BY TIMOTHY AGBOR, OSOGBO
A 16-year-old girl, Adeola Oyeyemi Adejare, has donated the sum of N150,000 to the Sickle Cell Foundation in Nigeria as her contribution towards addressing the plight of persons affected by Sickle Cell in the country.
The donation was received by the Chief Executive Officer of Sickle Cell Foundation Nigeria, Dr. Annette Akinsete and Programme Coordinator, Babatunde Anthony.
Adeola said she was motivated to make the donation from her savings because she was desirous of helping others who may not be fortunate to enjoy access to the kind of treatments she gets in the United States where she lives.
According to her, “I live in the US where I am fortunate to have access to different types of doctors, medical devices, and hospitals. I knew that there were other places in the world that have the knowledge to treat people like me, but not the money or equipment.
“I decided that I had to do something. I created jewelry, mainly ear rings and bracelets along with my sister Aderonke Adejare and sold them. Our parents and other relatives also supported us to achieve this,” she said.
She appealed to healthcare providers in Nigeria to offer best quality medical treatment to those suffering from Sickle Cell and make them feel happy while treating them. She also cautioned against other negative connotations that people ascribe to Sickle Cell patients.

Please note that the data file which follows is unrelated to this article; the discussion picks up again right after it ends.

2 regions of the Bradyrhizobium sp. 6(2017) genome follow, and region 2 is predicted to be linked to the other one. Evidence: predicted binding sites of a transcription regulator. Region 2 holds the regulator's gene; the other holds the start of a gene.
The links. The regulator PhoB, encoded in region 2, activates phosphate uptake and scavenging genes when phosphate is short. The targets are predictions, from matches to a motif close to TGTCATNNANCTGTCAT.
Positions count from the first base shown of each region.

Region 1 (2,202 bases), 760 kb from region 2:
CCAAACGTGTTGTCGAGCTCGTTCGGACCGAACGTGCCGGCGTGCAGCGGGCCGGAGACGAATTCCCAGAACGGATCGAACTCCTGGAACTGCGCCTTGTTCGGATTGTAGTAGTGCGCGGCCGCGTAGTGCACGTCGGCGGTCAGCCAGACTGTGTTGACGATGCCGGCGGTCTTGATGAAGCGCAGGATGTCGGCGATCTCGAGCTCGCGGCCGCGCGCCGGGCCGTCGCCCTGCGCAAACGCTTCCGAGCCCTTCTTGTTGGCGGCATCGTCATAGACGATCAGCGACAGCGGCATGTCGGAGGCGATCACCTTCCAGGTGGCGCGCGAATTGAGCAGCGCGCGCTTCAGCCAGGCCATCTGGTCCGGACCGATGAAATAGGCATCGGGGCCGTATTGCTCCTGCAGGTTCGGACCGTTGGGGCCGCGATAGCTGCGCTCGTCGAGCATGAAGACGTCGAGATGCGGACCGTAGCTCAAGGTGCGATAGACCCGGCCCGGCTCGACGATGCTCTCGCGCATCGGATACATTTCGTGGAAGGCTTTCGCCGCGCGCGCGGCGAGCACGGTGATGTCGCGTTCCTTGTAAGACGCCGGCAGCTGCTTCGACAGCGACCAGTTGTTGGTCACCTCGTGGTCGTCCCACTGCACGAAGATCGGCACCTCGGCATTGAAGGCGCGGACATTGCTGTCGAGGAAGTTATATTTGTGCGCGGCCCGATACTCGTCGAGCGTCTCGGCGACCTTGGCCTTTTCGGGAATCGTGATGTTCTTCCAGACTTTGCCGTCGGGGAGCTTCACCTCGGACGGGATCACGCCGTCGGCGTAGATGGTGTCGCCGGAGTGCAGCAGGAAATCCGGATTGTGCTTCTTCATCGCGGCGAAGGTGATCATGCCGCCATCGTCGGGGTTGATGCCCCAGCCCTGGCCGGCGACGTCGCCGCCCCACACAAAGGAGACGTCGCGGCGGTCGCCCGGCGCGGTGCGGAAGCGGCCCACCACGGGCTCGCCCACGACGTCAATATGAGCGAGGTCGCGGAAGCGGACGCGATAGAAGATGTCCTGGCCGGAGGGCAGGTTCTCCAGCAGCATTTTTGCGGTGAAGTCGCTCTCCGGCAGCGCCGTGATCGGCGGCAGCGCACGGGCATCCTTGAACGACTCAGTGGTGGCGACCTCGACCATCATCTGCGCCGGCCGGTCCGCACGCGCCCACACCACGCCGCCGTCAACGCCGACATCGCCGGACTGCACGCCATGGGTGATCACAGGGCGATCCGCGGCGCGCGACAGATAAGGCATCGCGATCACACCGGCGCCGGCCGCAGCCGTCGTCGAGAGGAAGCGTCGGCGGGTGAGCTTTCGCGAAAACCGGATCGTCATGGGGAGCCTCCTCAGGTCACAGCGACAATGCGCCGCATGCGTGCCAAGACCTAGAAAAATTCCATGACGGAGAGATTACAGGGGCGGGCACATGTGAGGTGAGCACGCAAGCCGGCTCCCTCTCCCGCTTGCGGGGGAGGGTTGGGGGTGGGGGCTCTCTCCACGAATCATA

“Sometimes, doctors won’t treat Sickle Cell patients because they think they’re drug addicts or due to some other negative connotations. You aren’t a drug addict searching for your next fix, you’re a patient who’s looking for help. Advocate for your health because your life could very well depend on it.”
Adeola charged Nigerian government to budget more money for health sector and channel adequate fund to management and treatment of Sickle Cell.
She said, “If Nigeria had more money, resources, and manpower devoted to this health issue, it would have the ability to become one of the best nations in Sickle Cell treatment if not in all of the world, then at least in Africa. You should get on that.”